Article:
She went there to winterize the home in anticipation of a sale of the house. Presumably that means she needed two grandchildren to help with the winterization tasks.
While there of course they had to eat food. It was no Thanksgiving celebration.
Furthermore, since she is such a frequent visitor to her Potomac home where her daughter, son-in-law, two grandchildren, and parents live, she considers herself to be a member of that household. The White House even refers to her Potomac home as a “four generation” residence, meaning that Dr. Birx count as members of that household even though she and her husband don’t live there.
So the rationalization is strong enough that Dr. Birx is comfortable traveling two states away, over the Thanksgiving weekend, gathering with multiple people outside her household, and dining with them.
So we are left considering whether Dr. Birx, along with a host of political leaders and health care officials, either do not consider the pandemic to be a serious threat to health or are exempt from the rules that us common peasants and serfs are required to follow.
With the volume of rationalization involved I think the best categorization is she believes the rules don’t apply to her.
Another flaming hypocrite.
I’m guessing there will be millions of people winterizing their home on Christmas day with so much work to do they need assistance from a host of friends and family.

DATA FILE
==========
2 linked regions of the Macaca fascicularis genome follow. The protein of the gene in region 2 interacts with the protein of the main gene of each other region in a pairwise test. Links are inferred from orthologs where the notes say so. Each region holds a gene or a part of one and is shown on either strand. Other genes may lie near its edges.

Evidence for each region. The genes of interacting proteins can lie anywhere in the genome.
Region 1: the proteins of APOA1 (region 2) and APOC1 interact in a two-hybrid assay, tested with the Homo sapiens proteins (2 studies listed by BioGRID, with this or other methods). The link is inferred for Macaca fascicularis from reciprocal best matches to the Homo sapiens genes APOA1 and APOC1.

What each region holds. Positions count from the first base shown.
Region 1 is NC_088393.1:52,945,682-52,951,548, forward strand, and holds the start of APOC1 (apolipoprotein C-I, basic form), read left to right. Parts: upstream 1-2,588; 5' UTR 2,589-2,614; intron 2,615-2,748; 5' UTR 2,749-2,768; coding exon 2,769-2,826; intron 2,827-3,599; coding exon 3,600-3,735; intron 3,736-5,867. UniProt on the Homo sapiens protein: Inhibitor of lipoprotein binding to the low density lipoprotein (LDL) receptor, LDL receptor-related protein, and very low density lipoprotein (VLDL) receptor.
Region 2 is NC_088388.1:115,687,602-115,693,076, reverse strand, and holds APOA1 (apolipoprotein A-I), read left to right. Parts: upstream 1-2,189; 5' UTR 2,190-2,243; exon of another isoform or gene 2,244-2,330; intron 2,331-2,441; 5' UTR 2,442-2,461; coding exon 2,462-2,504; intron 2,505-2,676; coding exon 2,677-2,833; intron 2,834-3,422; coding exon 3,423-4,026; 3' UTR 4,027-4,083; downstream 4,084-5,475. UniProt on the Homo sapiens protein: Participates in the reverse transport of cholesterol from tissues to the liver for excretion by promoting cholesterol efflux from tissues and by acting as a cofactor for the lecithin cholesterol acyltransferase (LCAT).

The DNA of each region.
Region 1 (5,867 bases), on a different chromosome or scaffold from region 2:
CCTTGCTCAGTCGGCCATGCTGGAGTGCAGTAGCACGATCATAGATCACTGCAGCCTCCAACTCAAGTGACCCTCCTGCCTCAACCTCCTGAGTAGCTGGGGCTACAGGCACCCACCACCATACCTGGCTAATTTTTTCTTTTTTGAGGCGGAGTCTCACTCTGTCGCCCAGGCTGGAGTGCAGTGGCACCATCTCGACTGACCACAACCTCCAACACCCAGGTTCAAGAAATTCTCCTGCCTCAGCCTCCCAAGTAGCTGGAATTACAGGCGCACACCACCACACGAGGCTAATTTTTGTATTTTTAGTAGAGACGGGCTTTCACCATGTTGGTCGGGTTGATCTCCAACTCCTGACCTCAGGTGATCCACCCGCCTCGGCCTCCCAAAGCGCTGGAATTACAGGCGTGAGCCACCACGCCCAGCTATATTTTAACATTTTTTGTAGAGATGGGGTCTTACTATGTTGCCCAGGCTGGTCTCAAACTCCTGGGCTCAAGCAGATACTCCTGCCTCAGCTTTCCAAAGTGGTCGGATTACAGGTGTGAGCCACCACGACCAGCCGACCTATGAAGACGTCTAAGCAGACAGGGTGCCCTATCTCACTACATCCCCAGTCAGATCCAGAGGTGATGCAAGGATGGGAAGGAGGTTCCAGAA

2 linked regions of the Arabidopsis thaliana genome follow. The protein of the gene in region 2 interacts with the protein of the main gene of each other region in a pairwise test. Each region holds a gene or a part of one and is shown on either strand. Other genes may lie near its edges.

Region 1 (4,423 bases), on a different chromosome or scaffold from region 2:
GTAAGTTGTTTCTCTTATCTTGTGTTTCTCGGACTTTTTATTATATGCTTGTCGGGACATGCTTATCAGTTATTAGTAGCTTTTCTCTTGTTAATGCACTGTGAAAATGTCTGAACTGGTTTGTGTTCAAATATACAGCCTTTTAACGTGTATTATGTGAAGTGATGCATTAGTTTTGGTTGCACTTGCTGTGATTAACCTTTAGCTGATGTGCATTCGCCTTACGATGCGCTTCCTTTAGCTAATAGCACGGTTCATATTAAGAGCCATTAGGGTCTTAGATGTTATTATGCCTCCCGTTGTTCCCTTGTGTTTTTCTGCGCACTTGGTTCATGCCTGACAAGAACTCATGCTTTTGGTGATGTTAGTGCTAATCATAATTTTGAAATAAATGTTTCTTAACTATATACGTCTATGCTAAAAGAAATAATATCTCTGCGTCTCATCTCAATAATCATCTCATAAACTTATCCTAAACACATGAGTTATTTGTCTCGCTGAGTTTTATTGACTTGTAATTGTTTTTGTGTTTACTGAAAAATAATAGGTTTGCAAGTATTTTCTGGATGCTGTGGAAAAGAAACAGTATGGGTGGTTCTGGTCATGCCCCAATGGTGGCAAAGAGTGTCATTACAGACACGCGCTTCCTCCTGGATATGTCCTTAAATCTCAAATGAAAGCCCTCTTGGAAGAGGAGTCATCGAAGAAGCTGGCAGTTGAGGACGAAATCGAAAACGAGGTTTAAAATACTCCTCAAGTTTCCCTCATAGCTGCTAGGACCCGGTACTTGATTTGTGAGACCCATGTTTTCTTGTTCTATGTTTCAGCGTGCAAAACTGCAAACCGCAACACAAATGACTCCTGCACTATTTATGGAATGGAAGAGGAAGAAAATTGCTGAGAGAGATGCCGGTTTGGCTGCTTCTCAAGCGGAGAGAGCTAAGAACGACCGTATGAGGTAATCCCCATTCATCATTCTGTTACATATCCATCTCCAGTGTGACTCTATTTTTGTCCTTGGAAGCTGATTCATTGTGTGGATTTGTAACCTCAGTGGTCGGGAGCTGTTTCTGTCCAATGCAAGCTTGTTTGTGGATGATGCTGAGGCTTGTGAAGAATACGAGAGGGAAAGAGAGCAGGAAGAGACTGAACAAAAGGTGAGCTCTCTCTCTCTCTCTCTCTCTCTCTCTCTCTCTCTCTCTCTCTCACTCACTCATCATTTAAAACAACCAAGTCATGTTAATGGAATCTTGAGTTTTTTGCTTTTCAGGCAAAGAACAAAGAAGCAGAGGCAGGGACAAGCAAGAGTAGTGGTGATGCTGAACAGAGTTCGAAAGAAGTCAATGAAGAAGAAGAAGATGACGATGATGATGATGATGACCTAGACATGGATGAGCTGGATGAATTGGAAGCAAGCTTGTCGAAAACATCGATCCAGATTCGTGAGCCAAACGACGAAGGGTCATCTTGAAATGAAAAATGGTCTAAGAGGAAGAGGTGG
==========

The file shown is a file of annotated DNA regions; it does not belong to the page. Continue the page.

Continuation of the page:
Freedom to make your own risk assessment
Another fascinating aspect is what I would consider poor risk assessment. That is nothing more than my opinion.
She has exercised the freedom she has as a senior federal public health official to make her own risk assessment. That is a freedom you and I no longer have.
Consider the risk factors:
- Her parents live in the Potomac house. Dr. Birx was born 4/4/56, which means she is 64 years old. That suggests her parents are in their mid or late 80s. (Supporting the rationalization in play, the Wikipedia article says she lives with her parents and daughter’s family.)
- The other grandma, who provides regular child care to the daughter’s family, is married to a guy who is 92 years old and reportedly has some health issues, type unidentified. That suggests the other grandma is in her late 80s or very early 90s.
- Dr. Birx routinely is travelling around the country because of her work responsibilities. She is also visiting her daughter and grandchildren in the Potomac home on a regular basis.
Seems to me any risk assessment would have to take into consideration her high risk of infection due to her travel which creates a far above average risk of infecting her parents in their 80s and the other grandparents who are in their 90s, with the other grandfather having existing health issues putting him at compound risk.
So let’s consider this in terms of risk assessment decisions.
She is a medical doctor, who has spent her career studying infectious disease and has concentrated on COVID-19 for the last year. She travels a lot and has close contact with her parents and routine indirect contact with the other grandparents.
By her actions and her statements, she obviously has concluded there is not any unreasonable risk to her elderly parents or the other elderly grandparents who are routinely in her grandkid’s life.
That is a considered risk assessment that she has the ability to evaluate. She has made her decision.
Oh how I wish that every American had the freedom to make their own decisions on what is acceptable for their family. Alas, you and I no longer have that freedom.